Annual Principals’ Assessment of Public Education


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Despite national media messaging about our improving economy, limited funding and resources, combined with significant student and family economic challenges continue to weigh heavily on educators charged with driving change and improvement in our schools.

In MCH’s 5th annual Principal’s Assessment, some of the same concerns from previous years are mentioned. Socio-economic status of families and the ongoing focus in state and local budgets to control funding increases are top of mind. Opportunities for technology and training also still exist as market opportunities to help meet needs and stringent demands.

Key findings from this year’s survey include:

Principals’ Top Concerns

  • 20.1%  Lack of resources
  • 17.5%  Academic achievement
  • 16.7%  Families/poverty/attendance
  • 13.3%  Assessment/testing
  • 8.8%  Adequate budget
  • 8.3%  New standards/instruction
  • 5.8%  Student safety/bullying
  • 5.1%  Meeting needs of student subgroups

Just as in past years, insufficient funding and lack of resources still tops the list of principals’ primary concerns. After several years of steeply declining budgets, our last report in 2014 noted that the decline had bottomed out. However, this year two thirds of our respondents (64.3%) said that not only is their general funding not any better than last year, but they do not expect to see an improvement next year either.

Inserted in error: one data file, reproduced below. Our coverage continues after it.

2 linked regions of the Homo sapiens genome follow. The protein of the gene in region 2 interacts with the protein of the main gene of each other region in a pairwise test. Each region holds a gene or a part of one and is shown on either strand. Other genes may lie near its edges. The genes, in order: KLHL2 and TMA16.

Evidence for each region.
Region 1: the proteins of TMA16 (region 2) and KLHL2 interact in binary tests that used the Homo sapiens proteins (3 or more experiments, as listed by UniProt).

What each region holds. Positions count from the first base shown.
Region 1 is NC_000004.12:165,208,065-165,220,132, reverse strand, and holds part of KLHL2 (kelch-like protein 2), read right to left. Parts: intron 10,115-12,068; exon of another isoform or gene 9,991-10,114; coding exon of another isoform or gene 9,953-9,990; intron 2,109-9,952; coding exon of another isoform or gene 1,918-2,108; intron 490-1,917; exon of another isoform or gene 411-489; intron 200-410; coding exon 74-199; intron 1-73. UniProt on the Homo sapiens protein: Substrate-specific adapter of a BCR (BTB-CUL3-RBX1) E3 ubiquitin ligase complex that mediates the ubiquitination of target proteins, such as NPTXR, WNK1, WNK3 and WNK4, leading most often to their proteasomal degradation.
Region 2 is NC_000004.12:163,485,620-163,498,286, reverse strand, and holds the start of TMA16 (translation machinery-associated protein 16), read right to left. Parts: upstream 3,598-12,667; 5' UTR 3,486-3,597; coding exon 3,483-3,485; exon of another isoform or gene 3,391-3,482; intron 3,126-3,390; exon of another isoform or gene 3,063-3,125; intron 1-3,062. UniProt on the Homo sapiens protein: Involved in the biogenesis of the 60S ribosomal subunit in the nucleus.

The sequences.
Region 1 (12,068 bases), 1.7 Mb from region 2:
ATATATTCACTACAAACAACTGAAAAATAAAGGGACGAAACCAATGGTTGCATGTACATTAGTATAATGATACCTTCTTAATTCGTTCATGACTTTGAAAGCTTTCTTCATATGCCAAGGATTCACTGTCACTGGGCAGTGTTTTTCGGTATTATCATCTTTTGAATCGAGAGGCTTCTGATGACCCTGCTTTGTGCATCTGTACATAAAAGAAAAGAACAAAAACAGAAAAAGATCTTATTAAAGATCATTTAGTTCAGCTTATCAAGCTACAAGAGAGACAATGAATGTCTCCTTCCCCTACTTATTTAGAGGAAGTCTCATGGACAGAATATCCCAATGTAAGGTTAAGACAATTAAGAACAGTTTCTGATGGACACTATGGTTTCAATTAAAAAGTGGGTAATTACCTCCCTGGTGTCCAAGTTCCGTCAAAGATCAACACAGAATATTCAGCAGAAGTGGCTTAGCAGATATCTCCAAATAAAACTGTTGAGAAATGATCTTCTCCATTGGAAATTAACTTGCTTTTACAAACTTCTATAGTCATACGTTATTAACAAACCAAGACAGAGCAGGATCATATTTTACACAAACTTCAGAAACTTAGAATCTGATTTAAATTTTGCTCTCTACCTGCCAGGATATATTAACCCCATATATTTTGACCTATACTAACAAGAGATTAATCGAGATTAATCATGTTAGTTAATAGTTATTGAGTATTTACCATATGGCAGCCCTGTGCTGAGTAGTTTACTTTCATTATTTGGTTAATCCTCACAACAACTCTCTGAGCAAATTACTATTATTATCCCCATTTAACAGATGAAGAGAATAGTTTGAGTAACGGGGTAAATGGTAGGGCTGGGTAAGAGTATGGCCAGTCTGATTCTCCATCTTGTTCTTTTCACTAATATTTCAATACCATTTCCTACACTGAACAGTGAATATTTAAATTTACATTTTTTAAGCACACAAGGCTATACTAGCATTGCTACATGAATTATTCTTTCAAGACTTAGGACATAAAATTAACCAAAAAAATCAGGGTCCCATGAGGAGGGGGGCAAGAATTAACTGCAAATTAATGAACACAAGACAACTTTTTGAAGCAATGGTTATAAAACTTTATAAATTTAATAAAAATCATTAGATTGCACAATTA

Schools are struggling to meet the needs of student families experiencing economic stress and food insecurity. Both of these issues impact a student’s readiness to learn, as well as the amount of academic support required. Secondly, teacher recruitment and retention are more difficult this year, as many teachers feel underappreciated for the amount of change they are undergoing.

This free report is made available each year to help educational marketers hear directly from principals about their greatest challenges and concerns. Managing change in standards, instruction, curriculum, and evaluations without losing experienced educators is a primary focus for principals this year.

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